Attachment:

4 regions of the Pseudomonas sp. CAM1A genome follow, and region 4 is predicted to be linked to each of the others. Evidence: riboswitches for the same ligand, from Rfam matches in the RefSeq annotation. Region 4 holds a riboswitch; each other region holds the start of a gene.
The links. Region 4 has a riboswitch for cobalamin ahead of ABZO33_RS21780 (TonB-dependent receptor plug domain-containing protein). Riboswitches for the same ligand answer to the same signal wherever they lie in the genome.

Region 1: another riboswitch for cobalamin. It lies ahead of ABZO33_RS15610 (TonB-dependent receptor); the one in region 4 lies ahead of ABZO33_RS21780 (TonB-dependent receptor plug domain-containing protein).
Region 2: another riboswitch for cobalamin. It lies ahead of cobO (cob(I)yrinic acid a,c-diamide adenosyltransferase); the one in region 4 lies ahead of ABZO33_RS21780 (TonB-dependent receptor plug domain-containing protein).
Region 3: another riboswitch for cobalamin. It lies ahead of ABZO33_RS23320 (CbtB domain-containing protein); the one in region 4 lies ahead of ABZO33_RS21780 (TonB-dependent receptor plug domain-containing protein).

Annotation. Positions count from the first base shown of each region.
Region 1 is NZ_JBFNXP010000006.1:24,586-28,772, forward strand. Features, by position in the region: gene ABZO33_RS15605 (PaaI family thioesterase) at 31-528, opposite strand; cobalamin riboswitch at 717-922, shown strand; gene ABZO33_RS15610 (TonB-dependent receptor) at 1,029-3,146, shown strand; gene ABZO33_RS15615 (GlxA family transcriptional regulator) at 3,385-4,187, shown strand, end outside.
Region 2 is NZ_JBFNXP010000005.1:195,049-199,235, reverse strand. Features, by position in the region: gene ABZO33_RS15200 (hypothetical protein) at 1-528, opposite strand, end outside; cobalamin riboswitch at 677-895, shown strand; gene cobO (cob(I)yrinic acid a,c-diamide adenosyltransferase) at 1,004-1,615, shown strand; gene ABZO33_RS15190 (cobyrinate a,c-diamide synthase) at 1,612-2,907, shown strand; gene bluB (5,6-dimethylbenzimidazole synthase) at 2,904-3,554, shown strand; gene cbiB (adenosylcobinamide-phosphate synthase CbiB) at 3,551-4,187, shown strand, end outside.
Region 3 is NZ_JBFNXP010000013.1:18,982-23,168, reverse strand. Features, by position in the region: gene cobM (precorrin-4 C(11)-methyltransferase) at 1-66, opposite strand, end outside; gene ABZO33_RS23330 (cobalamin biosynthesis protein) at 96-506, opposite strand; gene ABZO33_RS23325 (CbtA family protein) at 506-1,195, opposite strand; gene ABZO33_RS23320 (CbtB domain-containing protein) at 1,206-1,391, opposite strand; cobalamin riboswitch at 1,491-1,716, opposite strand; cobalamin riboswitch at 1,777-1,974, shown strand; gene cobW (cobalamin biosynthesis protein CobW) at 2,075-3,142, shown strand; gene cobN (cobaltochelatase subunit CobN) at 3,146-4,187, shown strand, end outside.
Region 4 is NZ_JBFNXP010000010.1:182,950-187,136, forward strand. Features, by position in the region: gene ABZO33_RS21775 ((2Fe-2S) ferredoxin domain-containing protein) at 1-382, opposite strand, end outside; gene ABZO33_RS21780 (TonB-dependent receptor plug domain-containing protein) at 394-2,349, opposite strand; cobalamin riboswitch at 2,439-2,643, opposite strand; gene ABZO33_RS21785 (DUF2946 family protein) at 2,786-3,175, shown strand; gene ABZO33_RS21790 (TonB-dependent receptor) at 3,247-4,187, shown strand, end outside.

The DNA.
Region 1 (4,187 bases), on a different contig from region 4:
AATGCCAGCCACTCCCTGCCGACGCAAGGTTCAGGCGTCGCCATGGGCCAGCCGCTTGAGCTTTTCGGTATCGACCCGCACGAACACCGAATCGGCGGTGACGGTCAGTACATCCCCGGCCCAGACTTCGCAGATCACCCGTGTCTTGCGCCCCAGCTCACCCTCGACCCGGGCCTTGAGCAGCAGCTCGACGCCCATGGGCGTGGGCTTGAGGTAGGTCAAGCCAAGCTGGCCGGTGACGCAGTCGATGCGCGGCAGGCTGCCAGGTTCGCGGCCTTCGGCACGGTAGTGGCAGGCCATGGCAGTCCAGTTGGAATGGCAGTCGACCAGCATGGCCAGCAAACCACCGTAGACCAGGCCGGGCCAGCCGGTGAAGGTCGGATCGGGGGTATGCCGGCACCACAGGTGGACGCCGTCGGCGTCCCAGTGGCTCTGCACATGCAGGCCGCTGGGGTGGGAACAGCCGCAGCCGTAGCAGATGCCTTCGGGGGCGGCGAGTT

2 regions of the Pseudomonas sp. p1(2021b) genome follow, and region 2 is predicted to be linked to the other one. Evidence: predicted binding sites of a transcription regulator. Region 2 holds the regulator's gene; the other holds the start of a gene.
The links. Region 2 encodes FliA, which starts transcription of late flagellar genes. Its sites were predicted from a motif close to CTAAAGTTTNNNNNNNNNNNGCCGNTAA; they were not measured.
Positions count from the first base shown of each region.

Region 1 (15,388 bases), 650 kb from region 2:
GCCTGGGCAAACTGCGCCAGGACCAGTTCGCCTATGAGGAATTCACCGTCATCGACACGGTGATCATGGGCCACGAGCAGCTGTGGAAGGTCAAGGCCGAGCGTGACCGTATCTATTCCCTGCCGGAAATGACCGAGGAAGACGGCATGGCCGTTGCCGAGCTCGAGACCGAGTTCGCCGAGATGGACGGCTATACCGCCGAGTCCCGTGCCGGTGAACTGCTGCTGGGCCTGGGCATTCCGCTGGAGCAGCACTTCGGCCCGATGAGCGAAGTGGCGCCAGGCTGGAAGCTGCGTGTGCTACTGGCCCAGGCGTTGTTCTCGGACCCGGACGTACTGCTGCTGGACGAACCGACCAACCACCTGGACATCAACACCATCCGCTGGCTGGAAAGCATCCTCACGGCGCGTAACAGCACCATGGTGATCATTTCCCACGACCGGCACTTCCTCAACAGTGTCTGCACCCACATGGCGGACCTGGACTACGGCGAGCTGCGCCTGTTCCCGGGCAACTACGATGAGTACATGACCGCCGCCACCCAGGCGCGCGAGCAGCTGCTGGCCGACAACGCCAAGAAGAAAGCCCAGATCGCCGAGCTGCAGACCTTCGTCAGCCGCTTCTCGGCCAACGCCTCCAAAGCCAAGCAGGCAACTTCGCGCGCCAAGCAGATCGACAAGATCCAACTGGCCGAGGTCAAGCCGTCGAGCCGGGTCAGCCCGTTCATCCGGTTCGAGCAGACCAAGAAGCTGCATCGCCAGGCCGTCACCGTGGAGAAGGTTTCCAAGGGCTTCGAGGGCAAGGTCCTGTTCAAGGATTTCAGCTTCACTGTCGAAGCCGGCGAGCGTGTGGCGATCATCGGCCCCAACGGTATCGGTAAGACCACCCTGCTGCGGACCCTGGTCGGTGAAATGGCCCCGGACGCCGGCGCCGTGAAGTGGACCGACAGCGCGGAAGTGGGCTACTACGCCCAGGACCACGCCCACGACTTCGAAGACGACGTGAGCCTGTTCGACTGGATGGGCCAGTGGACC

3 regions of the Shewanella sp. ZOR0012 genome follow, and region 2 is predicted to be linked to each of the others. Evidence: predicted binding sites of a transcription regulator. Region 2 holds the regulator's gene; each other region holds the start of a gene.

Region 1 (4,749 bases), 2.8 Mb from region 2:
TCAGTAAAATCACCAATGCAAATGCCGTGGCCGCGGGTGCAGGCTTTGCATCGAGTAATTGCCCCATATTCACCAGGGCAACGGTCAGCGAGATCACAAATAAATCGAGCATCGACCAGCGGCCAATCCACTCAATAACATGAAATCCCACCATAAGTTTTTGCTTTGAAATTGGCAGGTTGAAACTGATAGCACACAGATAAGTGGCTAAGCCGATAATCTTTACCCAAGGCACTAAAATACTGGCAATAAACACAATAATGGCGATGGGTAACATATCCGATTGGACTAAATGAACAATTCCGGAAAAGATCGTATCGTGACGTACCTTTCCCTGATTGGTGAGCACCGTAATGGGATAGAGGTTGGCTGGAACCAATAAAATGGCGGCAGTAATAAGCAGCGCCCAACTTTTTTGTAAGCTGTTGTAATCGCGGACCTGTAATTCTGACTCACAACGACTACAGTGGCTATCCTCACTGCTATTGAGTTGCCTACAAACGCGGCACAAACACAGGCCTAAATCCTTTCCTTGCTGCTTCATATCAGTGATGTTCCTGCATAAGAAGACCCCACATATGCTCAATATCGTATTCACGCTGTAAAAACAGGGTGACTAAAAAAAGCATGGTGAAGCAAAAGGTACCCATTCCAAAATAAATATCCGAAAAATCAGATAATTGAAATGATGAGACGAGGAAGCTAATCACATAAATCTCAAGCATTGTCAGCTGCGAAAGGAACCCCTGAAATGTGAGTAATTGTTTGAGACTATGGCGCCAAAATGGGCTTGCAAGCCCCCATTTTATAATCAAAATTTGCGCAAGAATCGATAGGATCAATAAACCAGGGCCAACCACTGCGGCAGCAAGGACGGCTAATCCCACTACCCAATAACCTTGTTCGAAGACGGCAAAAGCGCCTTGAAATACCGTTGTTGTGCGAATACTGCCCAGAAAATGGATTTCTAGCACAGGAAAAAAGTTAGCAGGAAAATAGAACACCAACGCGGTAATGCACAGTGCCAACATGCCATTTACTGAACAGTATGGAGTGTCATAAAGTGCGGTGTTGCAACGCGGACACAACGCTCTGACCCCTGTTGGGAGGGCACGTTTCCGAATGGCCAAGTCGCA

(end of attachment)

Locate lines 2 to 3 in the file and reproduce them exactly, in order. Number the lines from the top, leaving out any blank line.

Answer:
The links. Region 4 has a riboswitch for cobalamin ahead of ABZO33_RS21780 (TonB-dependent receptor plug domain-containing protein). Riboswitches for the same ligand answer to the same signal wherever they lie in the genome.

Region 1: another riboswitch for cobalamin. It lies ahead of ABZO33_RS15610 (TonB-dependent receptor); the one in region 4 lies ahead of ABZO33_RS21780 (TonB-dependent receptor plug domain-containing protein).